Managing change is something most people don’t set out to do, and many don’t really consider it in their practice. But, managing change is important, whether you have a team of 10, or you’re a sole practitioner. The market place is changing fast, so you have to be able to as well. This article has a reminder about your team, when managing change.
In 7 tips to help managing change in your firm I looked at many of the things you can do to help your team (and yourself) manage change more effectively. For those who are still thinking there’s not much change around, here’s some examples:
- Online accounting means less processing work.
- Outsourcing means less processing and more of something else (you choice as to what).
- small law firms adapting to the legal services act, ever increasing professional indemnity insurance premiums, changing client demands
- Ever greater computing power and the use of algorithms adapting what clients can do for themselves and what they want from you
- Time pressures
- Social media and how we market ourselves
Managing change is, in a nutshell, about getting people through the emotive connections to what was, and moving on with what will be. The more quickly that happens, the better.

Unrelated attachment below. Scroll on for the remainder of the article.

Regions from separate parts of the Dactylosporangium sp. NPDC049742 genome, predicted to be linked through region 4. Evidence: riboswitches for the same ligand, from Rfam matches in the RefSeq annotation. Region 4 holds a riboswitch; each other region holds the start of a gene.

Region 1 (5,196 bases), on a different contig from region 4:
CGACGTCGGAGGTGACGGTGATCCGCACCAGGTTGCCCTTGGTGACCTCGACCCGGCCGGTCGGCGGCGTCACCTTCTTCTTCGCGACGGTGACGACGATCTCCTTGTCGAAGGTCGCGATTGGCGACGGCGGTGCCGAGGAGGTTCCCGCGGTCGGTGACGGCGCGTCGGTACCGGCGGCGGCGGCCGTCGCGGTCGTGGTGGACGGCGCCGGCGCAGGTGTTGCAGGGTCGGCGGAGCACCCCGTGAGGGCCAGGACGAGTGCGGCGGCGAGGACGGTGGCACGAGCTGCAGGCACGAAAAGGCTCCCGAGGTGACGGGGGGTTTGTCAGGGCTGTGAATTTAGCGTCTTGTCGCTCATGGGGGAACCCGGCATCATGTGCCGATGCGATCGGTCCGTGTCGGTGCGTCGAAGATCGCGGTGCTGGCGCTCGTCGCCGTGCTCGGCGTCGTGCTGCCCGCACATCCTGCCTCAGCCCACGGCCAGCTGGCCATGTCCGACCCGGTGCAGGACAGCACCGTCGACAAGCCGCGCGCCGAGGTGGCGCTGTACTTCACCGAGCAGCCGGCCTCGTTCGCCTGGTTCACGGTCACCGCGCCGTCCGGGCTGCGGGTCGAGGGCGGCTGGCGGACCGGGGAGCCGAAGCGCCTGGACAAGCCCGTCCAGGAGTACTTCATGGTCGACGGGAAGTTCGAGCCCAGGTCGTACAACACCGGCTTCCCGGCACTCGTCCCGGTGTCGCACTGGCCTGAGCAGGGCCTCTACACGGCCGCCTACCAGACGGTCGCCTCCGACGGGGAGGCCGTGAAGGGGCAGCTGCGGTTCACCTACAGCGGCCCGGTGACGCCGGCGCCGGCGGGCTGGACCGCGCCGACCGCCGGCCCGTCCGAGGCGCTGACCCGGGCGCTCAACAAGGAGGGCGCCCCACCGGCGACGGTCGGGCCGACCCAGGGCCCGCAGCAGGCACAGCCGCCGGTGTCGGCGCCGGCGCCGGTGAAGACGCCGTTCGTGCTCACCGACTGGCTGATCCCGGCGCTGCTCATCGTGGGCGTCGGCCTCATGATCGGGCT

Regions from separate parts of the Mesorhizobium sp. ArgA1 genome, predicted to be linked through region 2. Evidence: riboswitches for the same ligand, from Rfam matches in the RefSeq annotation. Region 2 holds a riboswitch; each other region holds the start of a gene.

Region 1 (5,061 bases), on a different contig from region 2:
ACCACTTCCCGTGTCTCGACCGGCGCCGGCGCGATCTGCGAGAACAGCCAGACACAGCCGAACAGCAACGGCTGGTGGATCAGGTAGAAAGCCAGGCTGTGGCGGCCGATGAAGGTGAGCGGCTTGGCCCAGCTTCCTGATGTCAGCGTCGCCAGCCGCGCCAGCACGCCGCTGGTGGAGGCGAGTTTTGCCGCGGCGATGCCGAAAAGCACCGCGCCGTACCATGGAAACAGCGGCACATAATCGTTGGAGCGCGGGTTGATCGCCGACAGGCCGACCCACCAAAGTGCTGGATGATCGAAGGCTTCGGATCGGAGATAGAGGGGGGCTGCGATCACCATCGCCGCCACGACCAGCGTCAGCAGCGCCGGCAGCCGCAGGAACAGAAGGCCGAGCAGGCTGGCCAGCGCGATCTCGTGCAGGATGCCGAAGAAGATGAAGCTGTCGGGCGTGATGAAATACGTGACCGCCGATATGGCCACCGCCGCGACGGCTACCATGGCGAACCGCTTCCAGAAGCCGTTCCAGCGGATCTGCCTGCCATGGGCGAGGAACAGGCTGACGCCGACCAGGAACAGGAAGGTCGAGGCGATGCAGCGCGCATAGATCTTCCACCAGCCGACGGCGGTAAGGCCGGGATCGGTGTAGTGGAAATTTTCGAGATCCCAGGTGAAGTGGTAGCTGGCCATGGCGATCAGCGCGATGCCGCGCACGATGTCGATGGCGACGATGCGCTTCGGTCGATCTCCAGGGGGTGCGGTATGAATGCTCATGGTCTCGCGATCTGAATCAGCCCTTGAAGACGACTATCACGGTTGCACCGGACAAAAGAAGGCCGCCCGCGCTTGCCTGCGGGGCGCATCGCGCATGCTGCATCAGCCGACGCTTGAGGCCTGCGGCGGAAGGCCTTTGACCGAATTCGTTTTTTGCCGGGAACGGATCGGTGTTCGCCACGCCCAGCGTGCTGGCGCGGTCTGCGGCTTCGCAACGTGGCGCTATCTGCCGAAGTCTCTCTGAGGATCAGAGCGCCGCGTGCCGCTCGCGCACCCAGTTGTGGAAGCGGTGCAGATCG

However logical and cold hearted we are, there is still an emotive element to change and managing that is key to changing the way things happen, with less upset.
You can take a lot with you, but normally something has to stay behind. Help your team to see what will be going with them, and listen carefully to what they will be losing.
It’s great to look forward and create, but you need to believe in where you’re going. Help your team explore the future state, give them information. Help them see possibilities, rather than just telling them.
Help them explore, give them information. Help them see possibilities and what actions may be relevant
I think Judy Garland’s voice is amazing and loved watching this clip. It reminds me that you can take a lot with you, but normally something has to stay behind. It’s great to look forward and create, but you need to believe in where you’re going. Enjoy it
What changes will happen to your practice next year, and how will you help your team through them?
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